In Oman, the development of Special Economic Zones in Duqm and Sohar will drive project activity, together with planned investments in oil/gas sector while Bahrain is focusing on transport and housing areas. The Ministry of Transport owns two mega planned projects – the airport expansion and light rail system (estimated worth US$18bn) and are anticipated to be awarded in late 2019.

Major project owners

Saudi Arabia’s Public Investment Fund (PIF) remains number one GCC project developer, with a portfolio estimated at US$534bn and its biggest under-development assets include the Neom City, Rou’a Al Madinah and Rou’a Al Haram. It is followed by King Abdullah City for Atomic and Renewable Energy’s nuclear power reactor (KA-CARE), worth some US$60-70bn and Saudi Aramco valued at US$36bn. PIF, Aramco, Saudi Electricity Company, Makkah & Medina Development Corp, and Saudi Railways Organisation are top project owners in the kingdom, owning around 70 per cent of the total amount of planned projects. PIF has taken a key role in delivering Vision 2030.

Dubai Aviation Engineering Projects ranks the fourth largest in GCC top-10 developers’ list, with its most prized development being phase 2 of the Al Maktoum International Airport Expansion scheme, worth US$31bn – spilt last year into various phases and packages. Kuwait Authority for Partnership Projects also makes the list of 10, with pre-execution projects worth US$31.5bn, followed by public authority for housing, with a total pre-execution pipeline worth US$29.3bn. The housing authority’s assets include the US$13.9bn Al Khiran City, and the US$13.5bn South Al Mutlaa City.

GCC member states are keen to develop and strengthen public-private partnerships (PPP) frameworks as a model for private sector involvement in project delivery with sound commercial returns, whilst lessening the burden on public finances. The current US$2.5 trillion transportation, logistics, energy (including renewables) and industrial as well as new cities’ projects planned across the GCC-bloc offers huge opportunities for construction businesses and global investors in the coming years.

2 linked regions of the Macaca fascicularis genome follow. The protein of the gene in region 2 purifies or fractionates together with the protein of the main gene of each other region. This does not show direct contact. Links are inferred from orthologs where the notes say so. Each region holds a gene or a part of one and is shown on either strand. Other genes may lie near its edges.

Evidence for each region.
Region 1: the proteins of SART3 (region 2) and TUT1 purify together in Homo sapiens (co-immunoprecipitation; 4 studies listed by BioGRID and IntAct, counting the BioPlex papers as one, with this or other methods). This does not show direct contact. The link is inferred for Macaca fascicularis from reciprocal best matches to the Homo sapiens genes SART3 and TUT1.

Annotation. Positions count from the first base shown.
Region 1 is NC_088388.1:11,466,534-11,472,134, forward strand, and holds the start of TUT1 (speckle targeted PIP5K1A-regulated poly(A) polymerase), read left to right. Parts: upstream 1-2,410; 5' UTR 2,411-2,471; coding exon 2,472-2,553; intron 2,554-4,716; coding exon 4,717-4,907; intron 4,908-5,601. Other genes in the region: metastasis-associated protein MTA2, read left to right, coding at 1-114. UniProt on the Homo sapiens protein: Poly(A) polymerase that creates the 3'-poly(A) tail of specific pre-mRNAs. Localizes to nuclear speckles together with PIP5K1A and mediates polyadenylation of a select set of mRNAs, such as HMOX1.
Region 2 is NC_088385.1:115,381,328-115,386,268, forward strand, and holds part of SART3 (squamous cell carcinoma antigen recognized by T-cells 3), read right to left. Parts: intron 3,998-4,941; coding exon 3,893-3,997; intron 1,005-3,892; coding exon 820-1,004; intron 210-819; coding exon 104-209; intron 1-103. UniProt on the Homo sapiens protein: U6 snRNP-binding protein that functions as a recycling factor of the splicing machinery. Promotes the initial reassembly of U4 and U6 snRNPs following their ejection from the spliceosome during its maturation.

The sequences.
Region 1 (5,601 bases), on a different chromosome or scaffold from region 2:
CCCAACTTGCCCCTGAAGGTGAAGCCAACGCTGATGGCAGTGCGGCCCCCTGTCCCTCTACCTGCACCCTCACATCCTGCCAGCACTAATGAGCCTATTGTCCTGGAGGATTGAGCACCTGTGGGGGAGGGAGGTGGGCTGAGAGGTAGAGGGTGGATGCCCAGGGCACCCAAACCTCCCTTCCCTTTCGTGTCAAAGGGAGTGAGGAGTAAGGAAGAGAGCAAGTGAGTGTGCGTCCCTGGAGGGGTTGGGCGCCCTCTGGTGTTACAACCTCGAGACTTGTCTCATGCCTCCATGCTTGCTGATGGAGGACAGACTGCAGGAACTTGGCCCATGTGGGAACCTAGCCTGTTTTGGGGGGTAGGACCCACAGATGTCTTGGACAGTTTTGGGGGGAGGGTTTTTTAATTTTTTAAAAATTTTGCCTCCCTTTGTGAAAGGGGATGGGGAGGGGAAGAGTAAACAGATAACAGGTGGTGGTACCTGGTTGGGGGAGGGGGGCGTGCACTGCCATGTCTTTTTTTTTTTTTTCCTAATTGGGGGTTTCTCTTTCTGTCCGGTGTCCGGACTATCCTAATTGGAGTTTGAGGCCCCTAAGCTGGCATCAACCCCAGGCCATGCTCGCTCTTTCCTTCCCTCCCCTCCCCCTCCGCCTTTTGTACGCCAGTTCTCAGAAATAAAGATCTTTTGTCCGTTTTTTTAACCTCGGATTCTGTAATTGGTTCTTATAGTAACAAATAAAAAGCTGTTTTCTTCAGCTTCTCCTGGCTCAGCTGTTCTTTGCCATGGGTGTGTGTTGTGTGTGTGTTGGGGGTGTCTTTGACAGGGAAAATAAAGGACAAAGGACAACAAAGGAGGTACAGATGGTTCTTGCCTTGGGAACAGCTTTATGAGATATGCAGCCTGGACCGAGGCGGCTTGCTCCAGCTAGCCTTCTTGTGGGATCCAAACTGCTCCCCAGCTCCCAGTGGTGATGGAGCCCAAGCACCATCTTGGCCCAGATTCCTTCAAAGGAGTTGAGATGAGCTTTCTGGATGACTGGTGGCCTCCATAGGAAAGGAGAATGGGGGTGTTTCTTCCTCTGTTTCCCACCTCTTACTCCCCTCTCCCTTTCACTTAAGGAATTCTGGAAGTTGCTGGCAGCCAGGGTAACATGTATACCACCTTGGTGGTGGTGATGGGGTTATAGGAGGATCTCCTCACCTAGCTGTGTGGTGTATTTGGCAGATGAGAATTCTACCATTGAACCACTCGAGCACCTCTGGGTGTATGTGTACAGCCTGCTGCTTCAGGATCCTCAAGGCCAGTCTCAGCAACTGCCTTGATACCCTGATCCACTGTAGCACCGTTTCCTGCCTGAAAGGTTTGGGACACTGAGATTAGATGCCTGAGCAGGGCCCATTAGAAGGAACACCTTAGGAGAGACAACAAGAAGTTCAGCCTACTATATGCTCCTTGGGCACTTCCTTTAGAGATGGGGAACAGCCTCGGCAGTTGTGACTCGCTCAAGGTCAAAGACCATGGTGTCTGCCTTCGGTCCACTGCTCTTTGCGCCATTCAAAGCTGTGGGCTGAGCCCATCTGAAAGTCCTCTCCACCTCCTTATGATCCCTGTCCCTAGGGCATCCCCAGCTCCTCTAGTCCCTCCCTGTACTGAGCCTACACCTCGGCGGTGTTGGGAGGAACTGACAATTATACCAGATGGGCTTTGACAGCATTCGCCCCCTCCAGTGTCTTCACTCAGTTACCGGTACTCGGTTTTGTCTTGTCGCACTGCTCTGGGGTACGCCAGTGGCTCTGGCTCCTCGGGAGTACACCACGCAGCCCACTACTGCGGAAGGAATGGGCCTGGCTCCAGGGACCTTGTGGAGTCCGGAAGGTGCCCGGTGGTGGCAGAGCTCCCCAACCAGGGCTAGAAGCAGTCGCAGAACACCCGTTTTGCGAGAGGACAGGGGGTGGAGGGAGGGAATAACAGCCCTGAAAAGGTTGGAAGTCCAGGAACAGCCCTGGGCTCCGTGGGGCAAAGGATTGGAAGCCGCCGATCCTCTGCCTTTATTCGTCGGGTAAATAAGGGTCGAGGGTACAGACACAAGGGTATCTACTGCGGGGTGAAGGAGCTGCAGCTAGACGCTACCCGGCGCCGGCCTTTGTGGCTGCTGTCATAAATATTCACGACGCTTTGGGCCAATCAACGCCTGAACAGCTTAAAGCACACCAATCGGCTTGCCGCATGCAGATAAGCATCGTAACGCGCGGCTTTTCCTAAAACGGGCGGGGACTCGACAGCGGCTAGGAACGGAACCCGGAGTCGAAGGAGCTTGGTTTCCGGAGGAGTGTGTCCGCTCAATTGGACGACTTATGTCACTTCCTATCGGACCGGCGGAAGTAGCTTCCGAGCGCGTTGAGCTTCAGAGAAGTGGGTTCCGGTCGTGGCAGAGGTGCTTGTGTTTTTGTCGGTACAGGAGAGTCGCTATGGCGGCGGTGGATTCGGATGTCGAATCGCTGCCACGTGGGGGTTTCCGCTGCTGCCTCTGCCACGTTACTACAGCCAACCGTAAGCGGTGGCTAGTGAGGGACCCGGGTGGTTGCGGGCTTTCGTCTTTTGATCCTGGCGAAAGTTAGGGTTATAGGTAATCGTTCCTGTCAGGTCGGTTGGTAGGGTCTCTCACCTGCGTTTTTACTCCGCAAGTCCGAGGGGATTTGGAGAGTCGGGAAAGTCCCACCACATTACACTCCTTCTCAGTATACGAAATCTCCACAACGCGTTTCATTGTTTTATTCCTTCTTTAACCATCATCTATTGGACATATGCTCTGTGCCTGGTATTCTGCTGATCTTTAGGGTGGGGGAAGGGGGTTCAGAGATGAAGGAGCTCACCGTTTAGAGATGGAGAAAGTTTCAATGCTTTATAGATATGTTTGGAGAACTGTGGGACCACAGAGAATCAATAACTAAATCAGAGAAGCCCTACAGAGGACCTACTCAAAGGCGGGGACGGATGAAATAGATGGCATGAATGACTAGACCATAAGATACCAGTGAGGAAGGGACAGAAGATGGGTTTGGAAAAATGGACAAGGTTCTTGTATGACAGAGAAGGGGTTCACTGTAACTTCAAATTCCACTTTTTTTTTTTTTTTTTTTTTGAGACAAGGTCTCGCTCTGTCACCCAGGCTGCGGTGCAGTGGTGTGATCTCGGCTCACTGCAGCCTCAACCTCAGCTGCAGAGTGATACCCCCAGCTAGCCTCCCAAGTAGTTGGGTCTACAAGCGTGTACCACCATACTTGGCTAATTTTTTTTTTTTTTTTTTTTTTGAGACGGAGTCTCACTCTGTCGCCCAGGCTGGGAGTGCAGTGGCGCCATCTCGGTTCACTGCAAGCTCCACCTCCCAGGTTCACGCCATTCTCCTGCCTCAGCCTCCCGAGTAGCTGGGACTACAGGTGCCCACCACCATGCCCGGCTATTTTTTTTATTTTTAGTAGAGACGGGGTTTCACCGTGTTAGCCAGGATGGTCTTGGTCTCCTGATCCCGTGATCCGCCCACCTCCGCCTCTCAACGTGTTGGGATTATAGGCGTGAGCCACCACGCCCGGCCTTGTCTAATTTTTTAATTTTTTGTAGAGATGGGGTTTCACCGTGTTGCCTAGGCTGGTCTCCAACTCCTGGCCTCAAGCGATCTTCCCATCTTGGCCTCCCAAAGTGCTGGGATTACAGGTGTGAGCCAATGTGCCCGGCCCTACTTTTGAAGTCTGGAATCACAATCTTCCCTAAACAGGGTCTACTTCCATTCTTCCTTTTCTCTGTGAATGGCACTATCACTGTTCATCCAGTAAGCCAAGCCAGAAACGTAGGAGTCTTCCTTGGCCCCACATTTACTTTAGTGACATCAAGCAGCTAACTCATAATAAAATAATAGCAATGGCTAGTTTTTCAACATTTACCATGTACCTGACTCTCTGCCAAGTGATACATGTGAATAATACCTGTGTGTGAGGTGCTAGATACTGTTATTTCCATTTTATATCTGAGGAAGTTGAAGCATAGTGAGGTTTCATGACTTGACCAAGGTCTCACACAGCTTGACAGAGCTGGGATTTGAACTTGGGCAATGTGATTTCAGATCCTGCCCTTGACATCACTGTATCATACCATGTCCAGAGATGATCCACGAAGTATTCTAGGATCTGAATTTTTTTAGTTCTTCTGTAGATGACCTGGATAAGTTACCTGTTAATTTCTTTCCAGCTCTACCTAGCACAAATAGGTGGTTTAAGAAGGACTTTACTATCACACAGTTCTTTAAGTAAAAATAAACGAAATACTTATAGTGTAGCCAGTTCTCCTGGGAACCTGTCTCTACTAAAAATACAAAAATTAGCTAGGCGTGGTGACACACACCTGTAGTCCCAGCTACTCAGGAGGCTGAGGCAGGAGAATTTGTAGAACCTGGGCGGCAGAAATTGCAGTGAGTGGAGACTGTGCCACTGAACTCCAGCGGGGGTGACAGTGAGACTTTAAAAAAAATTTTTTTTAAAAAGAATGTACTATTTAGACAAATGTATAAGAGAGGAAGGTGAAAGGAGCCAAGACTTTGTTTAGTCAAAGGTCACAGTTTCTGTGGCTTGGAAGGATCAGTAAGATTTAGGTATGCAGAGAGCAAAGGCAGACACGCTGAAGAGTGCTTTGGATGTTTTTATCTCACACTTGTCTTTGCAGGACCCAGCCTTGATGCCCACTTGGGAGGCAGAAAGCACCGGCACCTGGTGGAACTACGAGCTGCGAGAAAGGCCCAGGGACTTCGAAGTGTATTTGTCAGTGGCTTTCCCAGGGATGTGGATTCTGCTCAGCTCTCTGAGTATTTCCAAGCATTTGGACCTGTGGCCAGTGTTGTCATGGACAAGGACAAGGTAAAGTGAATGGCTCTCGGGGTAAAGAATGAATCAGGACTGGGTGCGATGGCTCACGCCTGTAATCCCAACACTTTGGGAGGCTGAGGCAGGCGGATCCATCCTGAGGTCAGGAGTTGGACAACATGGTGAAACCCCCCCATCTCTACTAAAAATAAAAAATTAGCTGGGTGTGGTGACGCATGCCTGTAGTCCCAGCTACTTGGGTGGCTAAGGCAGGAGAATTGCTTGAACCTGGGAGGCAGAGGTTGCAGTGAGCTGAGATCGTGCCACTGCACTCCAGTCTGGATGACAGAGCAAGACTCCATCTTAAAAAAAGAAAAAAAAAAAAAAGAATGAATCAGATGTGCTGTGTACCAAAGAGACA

On current growth trend, the GCC’s aggregate GDP should exceed US$2 trillion mark by 2020. However, the likelihood of oil prices trading significantly below pre-2014 peaks of US$100 per barrel underscores the need for Gulf region to continue with structural reforms to diversify the economy, improve the business environment and boost productivity in non-oil sectors – vital to job creation and FDI. 

GCC sovereign credit ratings

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GCC countries rank highest on global indicators

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Data on GCC hydrocarbon reserves and production

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Who generates lion’s share of regional output

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Cross-country non-oil real GDP growth

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Alain Charles Publishing, University House, 11-13 Lower Grosvenor Place, London, SW1W 0EX, UK